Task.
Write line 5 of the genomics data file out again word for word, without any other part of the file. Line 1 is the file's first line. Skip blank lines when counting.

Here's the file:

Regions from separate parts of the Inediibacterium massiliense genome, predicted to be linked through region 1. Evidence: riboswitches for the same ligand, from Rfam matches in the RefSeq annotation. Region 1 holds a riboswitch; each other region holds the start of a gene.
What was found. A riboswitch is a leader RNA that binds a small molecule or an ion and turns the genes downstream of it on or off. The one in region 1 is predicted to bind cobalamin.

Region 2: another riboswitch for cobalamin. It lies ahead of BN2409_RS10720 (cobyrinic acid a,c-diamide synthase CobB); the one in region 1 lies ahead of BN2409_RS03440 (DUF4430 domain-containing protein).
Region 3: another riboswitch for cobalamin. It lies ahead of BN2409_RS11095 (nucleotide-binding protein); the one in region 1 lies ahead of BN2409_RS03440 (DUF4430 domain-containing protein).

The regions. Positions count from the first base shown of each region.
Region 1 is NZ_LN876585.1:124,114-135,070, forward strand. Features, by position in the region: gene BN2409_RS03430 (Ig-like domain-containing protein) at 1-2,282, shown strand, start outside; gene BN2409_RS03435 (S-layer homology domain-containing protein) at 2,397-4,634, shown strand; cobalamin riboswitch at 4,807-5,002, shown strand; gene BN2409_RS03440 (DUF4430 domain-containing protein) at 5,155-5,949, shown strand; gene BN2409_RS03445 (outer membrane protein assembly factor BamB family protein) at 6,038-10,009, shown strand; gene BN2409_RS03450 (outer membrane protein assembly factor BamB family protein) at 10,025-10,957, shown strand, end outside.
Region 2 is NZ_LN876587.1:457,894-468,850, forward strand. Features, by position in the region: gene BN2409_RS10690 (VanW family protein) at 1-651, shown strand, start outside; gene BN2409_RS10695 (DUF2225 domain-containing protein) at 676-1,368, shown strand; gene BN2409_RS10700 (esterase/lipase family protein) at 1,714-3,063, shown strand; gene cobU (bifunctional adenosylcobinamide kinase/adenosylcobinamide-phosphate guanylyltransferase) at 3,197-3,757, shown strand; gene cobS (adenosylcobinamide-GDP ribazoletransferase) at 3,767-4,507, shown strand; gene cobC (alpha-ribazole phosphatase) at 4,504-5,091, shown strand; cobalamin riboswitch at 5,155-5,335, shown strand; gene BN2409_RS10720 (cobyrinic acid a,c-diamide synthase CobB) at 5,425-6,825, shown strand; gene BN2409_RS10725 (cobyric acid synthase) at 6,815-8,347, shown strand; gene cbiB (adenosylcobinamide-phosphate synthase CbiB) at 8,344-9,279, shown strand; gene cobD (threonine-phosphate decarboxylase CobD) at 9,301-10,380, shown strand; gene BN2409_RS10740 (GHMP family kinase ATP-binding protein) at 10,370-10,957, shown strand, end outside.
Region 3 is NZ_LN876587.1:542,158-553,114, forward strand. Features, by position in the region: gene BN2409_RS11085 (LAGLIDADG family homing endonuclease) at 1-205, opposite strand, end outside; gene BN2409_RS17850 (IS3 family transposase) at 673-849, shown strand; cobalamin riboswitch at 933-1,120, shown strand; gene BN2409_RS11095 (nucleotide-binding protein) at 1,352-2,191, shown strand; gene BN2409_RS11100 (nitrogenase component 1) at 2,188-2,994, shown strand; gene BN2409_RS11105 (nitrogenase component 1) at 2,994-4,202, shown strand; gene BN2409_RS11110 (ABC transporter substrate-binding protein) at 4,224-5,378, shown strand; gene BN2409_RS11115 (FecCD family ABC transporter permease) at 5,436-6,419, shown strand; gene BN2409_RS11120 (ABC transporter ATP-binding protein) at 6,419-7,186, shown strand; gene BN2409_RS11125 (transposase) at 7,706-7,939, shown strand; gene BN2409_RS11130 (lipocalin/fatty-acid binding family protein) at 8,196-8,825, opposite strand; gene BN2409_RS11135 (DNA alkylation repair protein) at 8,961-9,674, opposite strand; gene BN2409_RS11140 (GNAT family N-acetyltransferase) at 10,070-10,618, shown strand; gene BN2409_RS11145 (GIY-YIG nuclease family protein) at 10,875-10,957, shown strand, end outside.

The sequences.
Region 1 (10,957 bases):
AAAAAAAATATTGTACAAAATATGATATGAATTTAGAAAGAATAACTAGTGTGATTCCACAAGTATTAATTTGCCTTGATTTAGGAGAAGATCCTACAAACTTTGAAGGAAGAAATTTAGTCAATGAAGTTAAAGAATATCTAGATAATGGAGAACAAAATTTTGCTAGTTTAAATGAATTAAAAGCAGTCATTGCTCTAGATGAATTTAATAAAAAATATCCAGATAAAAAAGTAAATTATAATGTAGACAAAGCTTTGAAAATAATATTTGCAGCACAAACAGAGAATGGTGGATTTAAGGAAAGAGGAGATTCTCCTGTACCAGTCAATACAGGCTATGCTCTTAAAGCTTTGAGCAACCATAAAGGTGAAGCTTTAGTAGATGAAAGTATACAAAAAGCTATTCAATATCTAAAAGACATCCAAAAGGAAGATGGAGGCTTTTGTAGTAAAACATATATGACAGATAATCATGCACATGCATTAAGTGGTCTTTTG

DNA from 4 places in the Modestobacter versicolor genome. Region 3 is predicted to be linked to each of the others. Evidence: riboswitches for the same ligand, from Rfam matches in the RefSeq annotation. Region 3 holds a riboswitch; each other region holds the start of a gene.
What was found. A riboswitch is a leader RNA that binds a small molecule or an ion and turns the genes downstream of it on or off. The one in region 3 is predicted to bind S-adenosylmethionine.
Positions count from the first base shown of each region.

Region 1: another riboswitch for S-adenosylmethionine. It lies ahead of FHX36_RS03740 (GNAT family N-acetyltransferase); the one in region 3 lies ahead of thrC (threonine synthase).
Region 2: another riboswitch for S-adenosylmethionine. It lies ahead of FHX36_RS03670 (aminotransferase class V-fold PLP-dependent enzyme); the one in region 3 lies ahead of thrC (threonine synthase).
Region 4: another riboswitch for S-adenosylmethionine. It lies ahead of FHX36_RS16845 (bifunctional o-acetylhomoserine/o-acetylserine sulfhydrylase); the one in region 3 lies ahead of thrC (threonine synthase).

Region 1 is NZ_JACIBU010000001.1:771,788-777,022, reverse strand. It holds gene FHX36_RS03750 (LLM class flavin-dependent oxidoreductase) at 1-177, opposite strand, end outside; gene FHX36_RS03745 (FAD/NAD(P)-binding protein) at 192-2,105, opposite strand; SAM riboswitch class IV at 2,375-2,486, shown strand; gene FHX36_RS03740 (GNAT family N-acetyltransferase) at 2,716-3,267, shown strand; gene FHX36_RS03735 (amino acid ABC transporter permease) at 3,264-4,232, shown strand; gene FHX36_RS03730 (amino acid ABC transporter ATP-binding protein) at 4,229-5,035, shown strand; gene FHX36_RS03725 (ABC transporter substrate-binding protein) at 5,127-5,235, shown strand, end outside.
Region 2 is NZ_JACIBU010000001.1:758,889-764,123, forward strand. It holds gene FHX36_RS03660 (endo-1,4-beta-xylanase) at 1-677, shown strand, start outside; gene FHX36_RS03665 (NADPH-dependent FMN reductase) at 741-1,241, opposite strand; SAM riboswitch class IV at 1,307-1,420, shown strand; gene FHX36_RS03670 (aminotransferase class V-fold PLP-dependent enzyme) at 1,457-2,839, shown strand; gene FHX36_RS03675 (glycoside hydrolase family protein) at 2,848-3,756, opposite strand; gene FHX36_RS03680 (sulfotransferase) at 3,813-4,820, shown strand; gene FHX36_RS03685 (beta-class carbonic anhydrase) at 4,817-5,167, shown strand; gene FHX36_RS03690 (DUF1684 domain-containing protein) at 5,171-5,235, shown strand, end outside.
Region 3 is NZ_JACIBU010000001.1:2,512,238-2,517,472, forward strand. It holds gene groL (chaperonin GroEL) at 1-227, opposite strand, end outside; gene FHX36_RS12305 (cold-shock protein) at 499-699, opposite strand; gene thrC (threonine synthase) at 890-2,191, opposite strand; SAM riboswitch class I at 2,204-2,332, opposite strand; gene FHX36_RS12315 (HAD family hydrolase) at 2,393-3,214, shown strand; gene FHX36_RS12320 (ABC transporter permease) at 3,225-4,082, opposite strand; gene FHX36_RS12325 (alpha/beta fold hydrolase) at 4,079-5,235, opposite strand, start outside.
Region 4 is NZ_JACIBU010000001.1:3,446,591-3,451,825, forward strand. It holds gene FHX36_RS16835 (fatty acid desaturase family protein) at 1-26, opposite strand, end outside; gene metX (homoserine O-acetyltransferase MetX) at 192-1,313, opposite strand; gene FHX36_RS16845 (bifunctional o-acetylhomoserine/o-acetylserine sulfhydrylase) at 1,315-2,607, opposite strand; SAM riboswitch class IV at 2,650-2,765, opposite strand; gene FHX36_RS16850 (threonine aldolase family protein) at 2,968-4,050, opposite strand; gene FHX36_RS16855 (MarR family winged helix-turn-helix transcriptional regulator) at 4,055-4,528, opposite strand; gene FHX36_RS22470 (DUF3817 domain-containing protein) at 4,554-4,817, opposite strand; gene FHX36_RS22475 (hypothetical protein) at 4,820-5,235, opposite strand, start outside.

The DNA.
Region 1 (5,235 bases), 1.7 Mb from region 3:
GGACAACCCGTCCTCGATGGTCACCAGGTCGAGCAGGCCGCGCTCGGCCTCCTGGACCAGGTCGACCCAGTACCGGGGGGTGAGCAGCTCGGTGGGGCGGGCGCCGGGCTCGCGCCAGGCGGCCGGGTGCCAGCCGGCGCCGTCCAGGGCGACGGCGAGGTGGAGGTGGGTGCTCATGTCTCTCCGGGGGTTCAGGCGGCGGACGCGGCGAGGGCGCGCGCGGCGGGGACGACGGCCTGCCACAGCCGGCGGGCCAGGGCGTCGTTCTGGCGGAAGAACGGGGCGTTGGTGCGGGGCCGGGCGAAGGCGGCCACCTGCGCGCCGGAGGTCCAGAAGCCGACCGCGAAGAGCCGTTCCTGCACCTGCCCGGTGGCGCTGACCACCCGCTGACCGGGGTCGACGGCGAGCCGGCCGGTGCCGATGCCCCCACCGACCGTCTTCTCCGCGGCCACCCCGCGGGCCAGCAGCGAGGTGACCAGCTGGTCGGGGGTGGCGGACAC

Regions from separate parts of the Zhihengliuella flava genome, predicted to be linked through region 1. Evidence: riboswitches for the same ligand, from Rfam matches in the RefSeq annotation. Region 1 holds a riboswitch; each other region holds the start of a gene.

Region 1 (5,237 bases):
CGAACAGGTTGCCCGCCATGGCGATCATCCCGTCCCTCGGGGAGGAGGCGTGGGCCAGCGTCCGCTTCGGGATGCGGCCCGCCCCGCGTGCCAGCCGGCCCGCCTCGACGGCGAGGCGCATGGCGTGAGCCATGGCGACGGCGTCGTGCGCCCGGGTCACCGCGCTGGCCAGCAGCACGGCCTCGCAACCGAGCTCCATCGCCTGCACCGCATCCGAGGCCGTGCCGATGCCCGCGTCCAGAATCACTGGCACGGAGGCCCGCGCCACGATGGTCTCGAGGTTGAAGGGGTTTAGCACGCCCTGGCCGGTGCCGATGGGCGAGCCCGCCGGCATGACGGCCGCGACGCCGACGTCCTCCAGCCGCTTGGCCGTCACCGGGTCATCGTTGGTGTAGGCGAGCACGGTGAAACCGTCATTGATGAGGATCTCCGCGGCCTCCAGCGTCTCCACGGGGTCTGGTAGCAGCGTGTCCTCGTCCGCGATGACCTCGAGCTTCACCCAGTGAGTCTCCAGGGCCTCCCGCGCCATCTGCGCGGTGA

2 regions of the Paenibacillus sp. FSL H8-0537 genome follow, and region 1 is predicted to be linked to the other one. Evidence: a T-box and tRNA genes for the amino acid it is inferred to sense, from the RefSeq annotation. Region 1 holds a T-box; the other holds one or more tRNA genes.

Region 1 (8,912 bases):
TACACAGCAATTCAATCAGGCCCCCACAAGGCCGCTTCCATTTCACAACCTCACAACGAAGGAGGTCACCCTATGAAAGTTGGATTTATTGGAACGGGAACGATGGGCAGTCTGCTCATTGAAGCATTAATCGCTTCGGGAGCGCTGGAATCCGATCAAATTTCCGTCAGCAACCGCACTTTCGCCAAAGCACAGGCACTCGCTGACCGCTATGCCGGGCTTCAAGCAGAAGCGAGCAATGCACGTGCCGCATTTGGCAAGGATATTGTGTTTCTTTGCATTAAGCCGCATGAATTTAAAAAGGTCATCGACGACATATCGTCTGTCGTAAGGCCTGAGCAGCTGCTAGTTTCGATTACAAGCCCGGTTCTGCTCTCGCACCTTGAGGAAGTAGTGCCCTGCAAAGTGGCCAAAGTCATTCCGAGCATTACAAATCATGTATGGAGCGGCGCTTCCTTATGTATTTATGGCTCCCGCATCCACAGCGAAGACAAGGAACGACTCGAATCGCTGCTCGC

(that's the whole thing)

The regions. Positions count from the first base shown of each region.